On Wednesday, three grandchildren descended from the subject of Matisse’s Portrait of Greta Moll (1908) filed the suit against the London museum, where the painting currently resides. The complaint claims that the work was stolen from owner Greta Moll in the years following WWII, invalidating the ownership of anyone who possessed it since, and thus rightfully belongs to Moll’s heirs. Those heirs are asking for the work’s return or damages of $30 million, the piece’s estimated value. When taken in broad strokes, the lawsuit in New York’s southern district court looks similar to many WWII art restitution disputes that have recently peppered the headlines (see: a legal battle over two paintings in the collection of the Norton Simon Museum). However, the plaintiffs in this case readily note that the Matisse wasn’t taken from a Jewish dealer or owner under threat of Nazi persecution in Europe. While this twist in the story sets it apart, the legal hurdles plaintiffs must jump to bring an international case like this in U.S. court remain formidable.



05  Turkey’s Çanakkale Biennial has been cancelled amid a wider crackdown on cultural expression following July’s failed military coup.


(via 
The Art Newspaper)


More than 40 artists from around the world were due to participate in the biennial’s fifth edition, set to open on September 24th. Had it been realized, the event would have focused on a highly politicized topic: the experiences of migrants and refugees. The biennial’s cancellation may be a result of the reluctance of foreign artists and curators to travel to Turkey; other international arts events in the country (including the sixth Sinopale Biennial and art fair Art International) have already been postponed for security reasons, while others such as the upcoming art fair Contemporary Istanbul will see a reduction in scale. The arts community in Turkey has increasingly come under fire in the months following July’s failed coup, leading to the detainment of many artists, newspaper cartoonists, and cultural figures by the national government. Other cultural activities have been interrupted, including an archaeological dig at Ephesus sponsored by the Austrian Archaeological Institute. Turkish officials forced the conservation project to a halt at the end of August even though archaeologists had planned to continue their work for another two months, due to a political dispute between the two countries.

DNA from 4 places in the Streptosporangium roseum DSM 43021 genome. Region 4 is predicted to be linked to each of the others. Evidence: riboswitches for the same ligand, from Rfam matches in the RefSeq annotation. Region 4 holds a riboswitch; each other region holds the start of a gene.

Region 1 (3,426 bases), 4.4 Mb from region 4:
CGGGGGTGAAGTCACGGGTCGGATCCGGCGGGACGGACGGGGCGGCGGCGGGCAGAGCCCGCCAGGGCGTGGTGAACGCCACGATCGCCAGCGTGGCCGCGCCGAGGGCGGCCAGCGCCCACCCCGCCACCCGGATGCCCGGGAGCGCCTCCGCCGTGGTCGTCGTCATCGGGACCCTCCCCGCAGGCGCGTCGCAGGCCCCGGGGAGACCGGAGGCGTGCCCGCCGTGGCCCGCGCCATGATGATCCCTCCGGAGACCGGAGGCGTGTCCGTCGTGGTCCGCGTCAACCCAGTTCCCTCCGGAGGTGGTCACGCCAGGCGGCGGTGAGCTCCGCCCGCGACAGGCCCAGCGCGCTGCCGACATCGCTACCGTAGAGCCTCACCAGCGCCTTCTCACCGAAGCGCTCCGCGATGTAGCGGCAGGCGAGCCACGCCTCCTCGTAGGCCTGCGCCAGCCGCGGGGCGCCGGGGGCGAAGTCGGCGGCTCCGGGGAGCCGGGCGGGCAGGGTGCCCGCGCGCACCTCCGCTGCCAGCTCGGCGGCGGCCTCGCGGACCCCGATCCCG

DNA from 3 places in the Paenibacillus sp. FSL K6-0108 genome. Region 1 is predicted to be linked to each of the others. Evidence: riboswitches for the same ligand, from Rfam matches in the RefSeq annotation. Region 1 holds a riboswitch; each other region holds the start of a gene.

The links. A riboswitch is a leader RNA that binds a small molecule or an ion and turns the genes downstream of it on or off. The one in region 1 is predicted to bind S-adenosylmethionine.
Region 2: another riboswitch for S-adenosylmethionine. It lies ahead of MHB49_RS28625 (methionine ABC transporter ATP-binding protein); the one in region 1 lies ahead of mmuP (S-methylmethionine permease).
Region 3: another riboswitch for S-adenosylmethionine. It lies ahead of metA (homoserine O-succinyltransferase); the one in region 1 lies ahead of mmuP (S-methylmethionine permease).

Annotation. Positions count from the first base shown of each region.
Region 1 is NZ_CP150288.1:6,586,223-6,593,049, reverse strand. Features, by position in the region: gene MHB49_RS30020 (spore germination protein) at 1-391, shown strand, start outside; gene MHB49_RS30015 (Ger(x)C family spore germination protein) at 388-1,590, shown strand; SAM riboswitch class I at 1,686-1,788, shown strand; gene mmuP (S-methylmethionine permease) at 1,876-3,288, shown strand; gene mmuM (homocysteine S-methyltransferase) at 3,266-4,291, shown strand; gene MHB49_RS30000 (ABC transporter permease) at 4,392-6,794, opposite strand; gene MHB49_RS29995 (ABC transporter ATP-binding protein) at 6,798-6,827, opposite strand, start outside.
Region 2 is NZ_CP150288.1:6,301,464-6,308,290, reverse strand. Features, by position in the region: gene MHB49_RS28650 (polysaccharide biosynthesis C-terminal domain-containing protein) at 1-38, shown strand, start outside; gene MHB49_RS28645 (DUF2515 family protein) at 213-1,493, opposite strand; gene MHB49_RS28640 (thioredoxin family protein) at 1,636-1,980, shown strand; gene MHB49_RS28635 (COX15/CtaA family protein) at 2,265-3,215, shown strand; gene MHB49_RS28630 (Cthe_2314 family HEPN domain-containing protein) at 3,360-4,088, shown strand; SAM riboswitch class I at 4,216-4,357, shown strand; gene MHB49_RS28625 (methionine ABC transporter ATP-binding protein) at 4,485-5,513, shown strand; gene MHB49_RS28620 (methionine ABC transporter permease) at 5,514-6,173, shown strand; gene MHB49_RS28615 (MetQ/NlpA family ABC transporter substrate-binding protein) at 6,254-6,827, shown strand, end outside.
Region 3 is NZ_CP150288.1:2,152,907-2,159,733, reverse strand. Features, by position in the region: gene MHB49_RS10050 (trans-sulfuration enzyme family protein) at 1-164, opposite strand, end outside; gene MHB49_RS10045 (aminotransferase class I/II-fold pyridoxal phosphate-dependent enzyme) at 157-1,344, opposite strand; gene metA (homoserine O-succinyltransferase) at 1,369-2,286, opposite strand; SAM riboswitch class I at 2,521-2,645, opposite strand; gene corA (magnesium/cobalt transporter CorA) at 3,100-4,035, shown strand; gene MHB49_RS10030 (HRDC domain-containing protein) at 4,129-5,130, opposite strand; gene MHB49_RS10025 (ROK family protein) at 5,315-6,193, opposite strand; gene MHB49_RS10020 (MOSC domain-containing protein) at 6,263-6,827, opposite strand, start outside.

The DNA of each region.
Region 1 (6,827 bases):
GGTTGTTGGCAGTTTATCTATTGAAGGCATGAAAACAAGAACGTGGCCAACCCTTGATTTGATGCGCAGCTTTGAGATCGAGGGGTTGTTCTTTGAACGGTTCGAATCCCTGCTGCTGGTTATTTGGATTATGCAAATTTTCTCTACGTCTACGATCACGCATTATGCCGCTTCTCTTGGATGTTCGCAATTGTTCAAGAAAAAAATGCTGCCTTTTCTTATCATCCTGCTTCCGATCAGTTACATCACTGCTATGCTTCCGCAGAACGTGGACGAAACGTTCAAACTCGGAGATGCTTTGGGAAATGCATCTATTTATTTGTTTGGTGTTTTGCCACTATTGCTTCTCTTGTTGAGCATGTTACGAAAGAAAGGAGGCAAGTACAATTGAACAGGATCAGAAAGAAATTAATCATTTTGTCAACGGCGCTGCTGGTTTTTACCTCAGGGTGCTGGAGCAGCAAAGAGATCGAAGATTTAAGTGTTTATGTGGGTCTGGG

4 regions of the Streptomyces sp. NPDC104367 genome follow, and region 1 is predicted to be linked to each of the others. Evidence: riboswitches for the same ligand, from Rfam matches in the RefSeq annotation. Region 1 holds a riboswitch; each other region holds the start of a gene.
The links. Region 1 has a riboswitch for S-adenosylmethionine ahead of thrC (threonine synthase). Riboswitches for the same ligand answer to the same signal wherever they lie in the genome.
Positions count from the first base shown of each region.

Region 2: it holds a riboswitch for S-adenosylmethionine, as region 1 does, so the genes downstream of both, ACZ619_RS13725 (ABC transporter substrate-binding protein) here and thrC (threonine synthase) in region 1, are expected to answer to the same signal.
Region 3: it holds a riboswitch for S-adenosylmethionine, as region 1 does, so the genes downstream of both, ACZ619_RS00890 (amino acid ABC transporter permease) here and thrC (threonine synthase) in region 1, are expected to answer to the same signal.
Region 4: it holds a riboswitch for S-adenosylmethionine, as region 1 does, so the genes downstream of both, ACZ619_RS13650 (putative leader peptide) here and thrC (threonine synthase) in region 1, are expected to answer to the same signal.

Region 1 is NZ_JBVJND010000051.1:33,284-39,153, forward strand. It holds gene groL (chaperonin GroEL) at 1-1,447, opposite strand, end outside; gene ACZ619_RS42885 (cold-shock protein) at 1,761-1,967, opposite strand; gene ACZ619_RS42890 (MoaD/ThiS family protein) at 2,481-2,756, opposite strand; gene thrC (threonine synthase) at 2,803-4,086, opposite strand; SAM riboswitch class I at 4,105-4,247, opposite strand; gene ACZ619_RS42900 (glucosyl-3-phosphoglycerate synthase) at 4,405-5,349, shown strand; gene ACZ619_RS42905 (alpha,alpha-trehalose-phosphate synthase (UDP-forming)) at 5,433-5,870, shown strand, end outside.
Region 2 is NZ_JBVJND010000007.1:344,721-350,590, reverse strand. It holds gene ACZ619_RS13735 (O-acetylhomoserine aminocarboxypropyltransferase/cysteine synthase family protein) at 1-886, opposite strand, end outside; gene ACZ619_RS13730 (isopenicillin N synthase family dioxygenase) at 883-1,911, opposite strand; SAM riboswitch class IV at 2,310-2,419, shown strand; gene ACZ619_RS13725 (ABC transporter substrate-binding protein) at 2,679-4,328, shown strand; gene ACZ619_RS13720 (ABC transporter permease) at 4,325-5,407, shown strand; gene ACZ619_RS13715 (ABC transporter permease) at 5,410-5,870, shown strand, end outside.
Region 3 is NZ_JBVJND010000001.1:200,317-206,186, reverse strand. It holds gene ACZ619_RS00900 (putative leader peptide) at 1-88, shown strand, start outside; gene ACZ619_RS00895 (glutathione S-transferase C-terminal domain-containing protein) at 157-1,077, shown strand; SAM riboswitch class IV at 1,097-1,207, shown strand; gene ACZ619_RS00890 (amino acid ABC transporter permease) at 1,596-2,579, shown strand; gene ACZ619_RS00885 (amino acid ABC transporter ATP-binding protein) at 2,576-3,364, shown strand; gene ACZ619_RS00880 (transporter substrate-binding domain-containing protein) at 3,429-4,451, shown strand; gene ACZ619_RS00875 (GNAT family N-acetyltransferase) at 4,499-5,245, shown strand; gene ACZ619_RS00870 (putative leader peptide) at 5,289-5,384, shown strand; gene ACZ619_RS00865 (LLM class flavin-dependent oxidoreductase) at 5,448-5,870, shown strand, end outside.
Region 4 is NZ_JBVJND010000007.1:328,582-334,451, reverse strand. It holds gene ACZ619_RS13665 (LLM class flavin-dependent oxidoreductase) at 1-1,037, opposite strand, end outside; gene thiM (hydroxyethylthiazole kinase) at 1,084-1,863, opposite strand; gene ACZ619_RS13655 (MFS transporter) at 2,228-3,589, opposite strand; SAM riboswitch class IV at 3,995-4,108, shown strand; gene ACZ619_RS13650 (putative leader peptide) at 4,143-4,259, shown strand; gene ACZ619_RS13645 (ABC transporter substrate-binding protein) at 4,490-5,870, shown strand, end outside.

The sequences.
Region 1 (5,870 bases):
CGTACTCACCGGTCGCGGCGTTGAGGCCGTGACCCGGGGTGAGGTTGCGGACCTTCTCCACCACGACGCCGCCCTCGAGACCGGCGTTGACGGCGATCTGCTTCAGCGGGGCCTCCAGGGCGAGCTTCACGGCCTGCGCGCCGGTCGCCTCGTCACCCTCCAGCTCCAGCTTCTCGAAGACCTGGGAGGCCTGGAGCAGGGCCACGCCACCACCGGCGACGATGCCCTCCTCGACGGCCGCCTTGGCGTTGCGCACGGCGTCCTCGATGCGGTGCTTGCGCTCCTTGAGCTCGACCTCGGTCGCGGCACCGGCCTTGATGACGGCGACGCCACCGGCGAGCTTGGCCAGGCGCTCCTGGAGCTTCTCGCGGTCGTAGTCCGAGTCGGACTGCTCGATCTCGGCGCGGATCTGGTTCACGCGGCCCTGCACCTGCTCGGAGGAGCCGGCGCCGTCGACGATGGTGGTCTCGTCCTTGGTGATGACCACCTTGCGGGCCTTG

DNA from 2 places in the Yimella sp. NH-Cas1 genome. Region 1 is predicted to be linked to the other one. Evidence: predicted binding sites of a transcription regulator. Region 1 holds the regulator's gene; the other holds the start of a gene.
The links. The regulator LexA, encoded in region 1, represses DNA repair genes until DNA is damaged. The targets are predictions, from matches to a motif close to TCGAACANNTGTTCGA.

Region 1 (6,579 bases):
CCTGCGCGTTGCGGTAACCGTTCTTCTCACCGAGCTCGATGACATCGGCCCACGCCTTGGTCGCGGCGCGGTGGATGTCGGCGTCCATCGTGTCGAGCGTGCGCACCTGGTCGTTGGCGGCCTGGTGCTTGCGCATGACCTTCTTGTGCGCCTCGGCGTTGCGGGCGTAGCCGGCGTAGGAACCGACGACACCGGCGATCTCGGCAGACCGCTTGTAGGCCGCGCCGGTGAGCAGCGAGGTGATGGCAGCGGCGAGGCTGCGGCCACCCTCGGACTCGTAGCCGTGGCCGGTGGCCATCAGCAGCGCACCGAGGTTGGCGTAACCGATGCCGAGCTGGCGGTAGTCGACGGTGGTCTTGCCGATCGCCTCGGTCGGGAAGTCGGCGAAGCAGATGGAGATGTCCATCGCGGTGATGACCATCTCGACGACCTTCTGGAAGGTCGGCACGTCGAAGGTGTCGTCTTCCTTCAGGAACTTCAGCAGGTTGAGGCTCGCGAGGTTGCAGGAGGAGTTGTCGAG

06  Martin Roth, the first foreign director of the Victoria & Albert Museum, will resign this fall in what some report is partially a response to Brexit.


(via 
The Guardian and the New York Times)


The official announcement was issued on Monday via the V&A website, although reports of Roth’s impending resignation had previously appeared in British and German media. These sources claimed his decision was motivated by Brexit; Roth, who has long identified as a European, was born in 1955 in post-WWII Germany and has spoken out against the “war rhetoric” of the Brexit debate. “Europe always gave hope for a peaceful future, based on sharing, solidarity and tolerance,” he said in an earlier interview. “Dropping out always means creating cultural barriers and that worries me.” As director, Roth (who previously presided over the Dresden State Art Collections) aimed to make the V&A more international in scope since he came on in 2011. He earned tremendous respect in the British art world for overseeing some of the museum’s most highly trafficked exhibitions, like last year’s wildly popular “Alexander McQueen: Savage Beauty.” Further successes include several major expansion projects, including the V&A Museum of Design Dundee and V&A East, set to open in 2018 and 2021, respectively.



07  A Paris court has sentenced 35 porters and three auctioneers accused of stealing thousands of valuables from the French auction house Drouot.


(
Artsy)

How Art Handlers Allegedly Stole Thousands of Lots from Paris’s Oldest Auction House